Americans doing Business in China – Part 11/16

Note from Blog host — another example of East meets West through business and trade: Sexy Beijing says they are an “Internet TV station run by an in-house production team. We also work with a handful of contributors in the editing room and on productions. Our shows have also aired on NBC in Los Angeles, Hunan TV, China Educational TV, and many other stations around China as well as conferences around the world… From the BBC to to Hunan Satellite TV, Sexy Beijing has been glowingly covered on television, radio and in print, in both the English-language and Chinese media.”

New says, “Sexy Beijing’s creator is Anna Sophie Loewenberg (Note: she graduated from University of California at Santa Cruz with a BA in Literature and went on to earn a master’s degree in Journalism from Columbia University in New York City. Sophie arrived in China in 1996). She is the star and producer of ‘Sexy Beijing,’ an online series of sly, knowing videos about a hapless, curious foreigner which has proved popular among expats, language students, and mainland Chinese.”


The following guest post was originally published by Bob Grant, publisher/editor, at  Speak Without Interruption.

(Note: There are more photos at the original site. The Nanjing Road photo here does not appear at Speak Without Interruption.)

Wherever people normally congregate in groups—shopping areas, elevators, subways, airports, city streets, and the like—there are a lot more people in China congregating in those same places. Again, I can only use my own experiences – in these types of crowds in China – but I was amazed how tolerant people were of each other.

In some cases I was squeezed to the people next to me so closely that I could almost feel their hearts beating. In these situations – personal space was at zero.

I was crammed into a subway once and could literally stand – without holding on to anything – because we were packed so close together (not that I really had anything to hold on to anyway). The exit from this subway was orderly and people were polite to each other – and me. At our stop, we had to ask people to move, which was difficult for them, but we got off with no problems or delays.

Normal crowd for Nanjing Road in Shanghai

I am not certain the Chinese people have a choice living – and working – among that many other people. However, I saw it as another attribute of China and its people.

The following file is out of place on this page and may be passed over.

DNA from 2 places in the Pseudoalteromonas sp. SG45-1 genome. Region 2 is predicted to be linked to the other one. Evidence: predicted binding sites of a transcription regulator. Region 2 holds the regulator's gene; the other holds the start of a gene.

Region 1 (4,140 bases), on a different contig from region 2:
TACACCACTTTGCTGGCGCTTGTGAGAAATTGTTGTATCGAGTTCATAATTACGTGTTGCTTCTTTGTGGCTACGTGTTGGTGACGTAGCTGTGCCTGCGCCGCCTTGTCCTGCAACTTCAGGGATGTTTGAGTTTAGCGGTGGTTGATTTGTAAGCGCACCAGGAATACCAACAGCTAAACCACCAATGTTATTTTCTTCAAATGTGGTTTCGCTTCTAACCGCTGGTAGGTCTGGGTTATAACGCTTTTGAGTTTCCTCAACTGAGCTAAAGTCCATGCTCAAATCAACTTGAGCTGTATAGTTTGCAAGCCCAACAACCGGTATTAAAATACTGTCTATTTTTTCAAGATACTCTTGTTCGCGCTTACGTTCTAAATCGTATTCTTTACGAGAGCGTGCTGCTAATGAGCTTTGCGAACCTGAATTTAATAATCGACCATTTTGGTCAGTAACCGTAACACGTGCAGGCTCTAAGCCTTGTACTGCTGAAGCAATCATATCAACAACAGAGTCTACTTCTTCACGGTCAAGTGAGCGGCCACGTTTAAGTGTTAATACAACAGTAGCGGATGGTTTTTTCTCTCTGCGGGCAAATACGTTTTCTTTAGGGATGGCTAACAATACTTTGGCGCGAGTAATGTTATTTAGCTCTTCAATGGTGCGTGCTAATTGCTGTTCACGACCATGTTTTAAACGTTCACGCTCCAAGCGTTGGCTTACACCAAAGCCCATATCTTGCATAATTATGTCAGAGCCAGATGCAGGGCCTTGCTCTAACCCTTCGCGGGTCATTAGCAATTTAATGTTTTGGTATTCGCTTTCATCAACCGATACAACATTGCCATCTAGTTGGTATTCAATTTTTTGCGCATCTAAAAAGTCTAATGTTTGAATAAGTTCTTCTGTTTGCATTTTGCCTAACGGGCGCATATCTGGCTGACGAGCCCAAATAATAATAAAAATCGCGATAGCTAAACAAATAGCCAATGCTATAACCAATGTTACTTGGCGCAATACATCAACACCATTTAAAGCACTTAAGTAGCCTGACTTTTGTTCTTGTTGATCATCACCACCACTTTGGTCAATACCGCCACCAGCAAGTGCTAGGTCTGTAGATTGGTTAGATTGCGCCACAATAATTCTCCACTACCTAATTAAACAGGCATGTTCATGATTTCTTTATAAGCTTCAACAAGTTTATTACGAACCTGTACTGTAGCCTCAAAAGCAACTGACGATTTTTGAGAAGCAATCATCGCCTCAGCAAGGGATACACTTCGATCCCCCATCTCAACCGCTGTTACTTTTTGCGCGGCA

As a “Westerner” I could have easily been accosted by anyone in these large crowds as most of the time I was the only non-Chinese among them. But this never happened. No one stared at me or otherwise acknowledged me as anything other than one of them.

Perhaps I am reading too much into these situations, but I will go with my feelings here and believe this is a nation of extremely tolerant individuals.

Places I went did not always have these types of crowds, but in the locations where large crowds congregated, I was always impressed by the politeness of my fellow “Crowdies”. I can’t say the same for other crowds, in which I have found myself, in the US and other parts of the world. I think China is unique in this area and its people have Tolerance to Infinity.

Note from Blog host – If you plan to do business in China, I recommend visiting the China Law Blog first.

Continued March 3, 2012 in Americans doing Business in China – Part 12 (a guest post) or return to Part 10


Lloyd Lofthouse is the award-winning author of The Concubine Saga. When you love a Chinese woman, you marry her family and culture too. This is the love story Sir Robert Hart did not want the world to discover.

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Note:  This guest post first appeared on March 13, 2010

One Response to Americans doing Business in China – Part 11/16

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    Americans doing Business in China – Part 11/16 | iLook China

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